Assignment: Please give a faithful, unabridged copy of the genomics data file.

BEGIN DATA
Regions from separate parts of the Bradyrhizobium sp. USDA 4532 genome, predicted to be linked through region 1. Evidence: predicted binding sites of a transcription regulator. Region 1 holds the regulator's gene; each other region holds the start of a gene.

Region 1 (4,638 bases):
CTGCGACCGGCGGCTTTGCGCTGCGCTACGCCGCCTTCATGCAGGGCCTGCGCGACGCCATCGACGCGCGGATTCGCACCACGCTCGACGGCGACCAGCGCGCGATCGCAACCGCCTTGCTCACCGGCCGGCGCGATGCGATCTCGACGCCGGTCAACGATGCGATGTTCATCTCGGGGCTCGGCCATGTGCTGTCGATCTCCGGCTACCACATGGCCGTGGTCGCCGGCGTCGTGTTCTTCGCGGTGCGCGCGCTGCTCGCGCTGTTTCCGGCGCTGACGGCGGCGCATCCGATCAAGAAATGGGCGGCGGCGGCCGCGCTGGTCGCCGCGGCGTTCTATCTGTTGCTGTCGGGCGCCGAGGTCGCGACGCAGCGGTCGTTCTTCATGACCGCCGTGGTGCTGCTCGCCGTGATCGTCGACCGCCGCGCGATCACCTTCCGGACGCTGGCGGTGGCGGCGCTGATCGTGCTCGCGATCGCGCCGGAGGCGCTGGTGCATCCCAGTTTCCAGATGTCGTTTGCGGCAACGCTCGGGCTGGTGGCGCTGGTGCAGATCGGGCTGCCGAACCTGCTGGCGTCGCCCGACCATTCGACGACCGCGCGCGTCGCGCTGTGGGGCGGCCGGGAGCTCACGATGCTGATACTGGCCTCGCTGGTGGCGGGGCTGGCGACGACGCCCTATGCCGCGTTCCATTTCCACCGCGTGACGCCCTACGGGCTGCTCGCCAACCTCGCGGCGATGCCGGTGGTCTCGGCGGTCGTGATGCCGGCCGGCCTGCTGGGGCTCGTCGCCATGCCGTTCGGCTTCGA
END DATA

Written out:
Regions from separate parts of the Bradyrhizobium sp. USDA 4532 genome, predicted to be linked through region 1. Evidence: predicted binding sites of a transcription regulator. Region 1 holds the regulator's gene; each other region holds the start of a gene.

Region 1 (4,638 bases):
CTGCGACCGGCGGCTTTGCGCTGCGCTACGCCGCCTTCATGCAGGGCCTGCGCGACGCCATCGACGCGCGGATTCGCACCACGCTCGACGGCGACCAGCGCGCGATCGCAACCGCCTTGCTCACCGGCCGGCGCGATGCGATCTCGACGCCGGTCAACGATGCGATGTTCATCTCGGGGCTCGGCCATGTGCTGTCGATCTCCGGCTACCACATGGCCGTGGTCGCCGGCGTCGTGTTCTTCGCGGTGCGCGCGCTGCTCGCGCTGTTTCCGGCGCTGACGGCGGCGCATCCGATCAAGAAATGGGCGGCGGCGGCCGCGCTGGTCGCCGCGGCGTTCTATCTGTTGCTGTCGGGCGCCGAGGTCGCGACGCAGCGGTCGTTCTTCATGACCGCCGTGGTGCTGCTCGCCGTGATCGTCGACCGCCGCGCGATCACCTTCCGGACGCTGGCGGTGGCGGCGCTGATCGTGCTCGCGATCGCGCCGGAGGCGCTGGTGCATCCCAGTTTCCAGATGTCGTTTGCGGCAACGCTCGGGCTGGTGGCGCTGGTGCAGATCGGGCTGCCGAACCTGCTGGCGTCGCCCGACCATTCGACGACCGCGCGCGTCGCGCTGTGGGGCGGCCGGGAGCTCACGATGCTGATACTGGCCTCGCTGGTGGCGGGGCTGGCGACGACGCCCTATGCCGCGTTCCATTTCCACCGCGTGACGCCCTACGGGCTGCTCGCCAACCTCGCGGCGATGCCGGTGGTCTCGGCGGTCGTGATGCCGGCCGGCCTGCTGGGGCTCGTCGCCATGCCGTTCGGCTTCGA